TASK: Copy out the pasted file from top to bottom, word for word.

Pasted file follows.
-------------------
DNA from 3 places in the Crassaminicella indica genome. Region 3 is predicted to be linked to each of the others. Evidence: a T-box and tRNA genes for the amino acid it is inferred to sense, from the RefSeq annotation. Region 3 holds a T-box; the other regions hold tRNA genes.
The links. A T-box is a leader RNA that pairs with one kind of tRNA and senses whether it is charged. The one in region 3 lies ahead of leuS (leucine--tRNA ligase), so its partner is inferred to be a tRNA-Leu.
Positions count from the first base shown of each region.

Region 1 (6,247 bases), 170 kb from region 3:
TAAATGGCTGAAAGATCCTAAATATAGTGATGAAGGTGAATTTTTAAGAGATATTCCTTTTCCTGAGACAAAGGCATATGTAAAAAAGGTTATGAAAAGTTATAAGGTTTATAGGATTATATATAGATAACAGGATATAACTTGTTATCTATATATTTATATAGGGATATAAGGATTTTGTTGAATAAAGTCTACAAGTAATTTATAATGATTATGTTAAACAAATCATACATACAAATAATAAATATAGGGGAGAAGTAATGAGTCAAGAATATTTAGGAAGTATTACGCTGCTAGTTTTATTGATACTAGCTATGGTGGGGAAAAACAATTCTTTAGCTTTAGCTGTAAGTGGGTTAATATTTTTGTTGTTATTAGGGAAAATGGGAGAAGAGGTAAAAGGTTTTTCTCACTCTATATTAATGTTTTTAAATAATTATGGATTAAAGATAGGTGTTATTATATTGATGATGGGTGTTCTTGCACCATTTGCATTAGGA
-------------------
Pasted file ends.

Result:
DNA from 3 places in the Crassaminicella indica genome. Region 3 is predicted to be linked to each of the others. Evidence: a T-box and tRNA genes for the amino acid it is inferred to sense, from the RefSeq annotation. Region 3 holds a T-box; the other regions hold tRNA genes.
The links. A T-box is a leader RNA that pairs with one kind of tRNA and senses whether it is charged. The one in region 3 lies ahead of leuS (leucine--tRNA ligase), so its partner is inferred to be a tRNA-Leu.
Positions count from the first base shown of each region.

Region 1 (6,247 bases), 170 kb from region 3:
TAAATGGCTGAAAGATCCTAAATATAGTGATGAAGGTGAATTTTTAAGAGATATTCCTTTTCCTGAGACAAAGGCATATGTAAAAAAGGTTATGAAAAGTTATAAGGTTTATAGGATTATATATAGATAACAGGATATAACTTGTTATCTATATATTTATATAGGGATATAAGGATTTTGTTGAATAAAGTCTACAAGTAATTTATAATGATTATGTTAAACAAATCATACATACAAATAATAAATATAGGGGAGAAGTAATGAGTCAAGAATATTTAGGAAGTATTACGCTGCTAGTTTTATTGATACTAGCTATGGTGGGGAAAAACAATTCTTTAGCTTTAGCTGTAAGTGGGTTAATATTTTTGTTGTTATTAGGGAAAATGGGAGAAGAGGTAAAAGGTTTTTCTCACTCTATATTAATGTTTTTAAATAATTATGGATTAAAGATAGGTGTTATTATATTGATGATGGGTGTTCTTGCACCATTTGCATTAGGA